A Tiny Code Quiz

I'll be speaking at the 2014 German Perl Workshop, so I hope to see some of you there.

Ben Tilly posted the following on Facebook a few days ago (I've modified it every so slightly to make the possible answers clearer):

``````@ar1 = qw(foo bar);
@ar2 = qw(a b c d);
print scalar (@ar1, @ar2);
``````

He argued that even experienced developers will often get this wrong. Looking at the above, we could possibly argue for any of the following to be printed:

• `1`
• `2`
• `3`
• `4`
• `6`
• `d`
• `foo`

Try and guess the answer without consulting the docs or reading any of the responses! I'll give a rationale for each of those after the cut (and for the record, I got the answer wrong the first time), but I won't be giving the answer -- I assume that will show up pretty quickly in the comments. Note that, of course, the following rationales are wrong (badly so in some cases), but this gives you an idea of how difficult context can be in Perl.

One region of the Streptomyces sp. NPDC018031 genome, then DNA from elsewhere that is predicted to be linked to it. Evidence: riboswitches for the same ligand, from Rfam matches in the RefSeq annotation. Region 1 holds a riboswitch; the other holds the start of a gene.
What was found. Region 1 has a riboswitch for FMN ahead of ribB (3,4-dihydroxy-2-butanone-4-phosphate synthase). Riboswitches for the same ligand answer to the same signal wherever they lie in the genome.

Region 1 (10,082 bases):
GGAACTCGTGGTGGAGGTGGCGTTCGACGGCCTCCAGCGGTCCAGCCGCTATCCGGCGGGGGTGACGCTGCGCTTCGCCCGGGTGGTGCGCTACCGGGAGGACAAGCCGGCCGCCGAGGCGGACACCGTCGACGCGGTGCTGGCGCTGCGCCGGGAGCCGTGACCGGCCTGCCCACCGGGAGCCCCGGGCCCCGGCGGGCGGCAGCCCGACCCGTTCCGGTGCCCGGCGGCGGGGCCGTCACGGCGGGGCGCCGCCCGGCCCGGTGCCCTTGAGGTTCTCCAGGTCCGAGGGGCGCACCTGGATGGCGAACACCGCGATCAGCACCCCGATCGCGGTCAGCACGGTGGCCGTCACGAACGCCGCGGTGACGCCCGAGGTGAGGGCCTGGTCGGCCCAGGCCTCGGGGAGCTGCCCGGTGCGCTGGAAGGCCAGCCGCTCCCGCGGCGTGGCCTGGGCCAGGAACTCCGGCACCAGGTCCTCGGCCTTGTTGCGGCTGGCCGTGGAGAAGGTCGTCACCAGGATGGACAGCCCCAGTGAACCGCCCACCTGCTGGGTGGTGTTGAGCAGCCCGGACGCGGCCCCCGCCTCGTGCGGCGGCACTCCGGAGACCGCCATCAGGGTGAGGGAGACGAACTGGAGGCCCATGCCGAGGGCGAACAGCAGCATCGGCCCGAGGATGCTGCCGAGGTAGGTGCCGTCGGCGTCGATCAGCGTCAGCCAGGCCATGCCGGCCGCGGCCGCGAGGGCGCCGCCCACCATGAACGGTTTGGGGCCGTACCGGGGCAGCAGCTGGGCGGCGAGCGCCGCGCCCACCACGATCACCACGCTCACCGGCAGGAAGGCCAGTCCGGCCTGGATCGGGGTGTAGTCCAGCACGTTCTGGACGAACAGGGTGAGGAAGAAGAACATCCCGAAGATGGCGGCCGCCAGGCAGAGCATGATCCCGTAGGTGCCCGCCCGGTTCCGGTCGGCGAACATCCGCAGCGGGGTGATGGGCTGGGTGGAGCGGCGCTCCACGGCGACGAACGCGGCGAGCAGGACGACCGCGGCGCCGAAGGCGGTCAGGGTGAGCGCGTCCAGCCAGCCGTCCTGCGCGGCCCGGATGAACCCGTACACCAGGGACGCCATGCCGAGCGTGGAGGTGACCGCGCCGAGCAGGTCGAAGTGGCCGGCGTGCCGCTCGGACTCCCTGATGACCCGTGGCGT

• `1`

Due to the comma being a list operator, the two arrays are first flattened into a list and either the first or last element is returned, either of which in scalar context evaluates to 1.

• `2`

Reasoning: `@ar1` has two elements and `scalar()` takes an array and evaluates it in scalar context.

• `3`

Due to the comma being a list operator, the two arrays are first flattened into a list and the first element, `foo`, is returned, which evaluates to `3` in scalar context.

• `4`

All of the arrays are evaluated in scalar context, returning a list of `2, 4`, but only the last element of the list is returned by `scalar()`.

• `6`

The two arrays, combined, have six elements, which evaluated as a scalar, causes `6` to be printed.

• `d`

Due to the comma being a list operator, the two arrays are first flattened into a list and the last element is returned, which in scalar context is itself.

• `foo`

Due to the comma being a list operator, the two arrays are first flattened into a list and the first element is returned, which in scalar context is itself.

Discuss!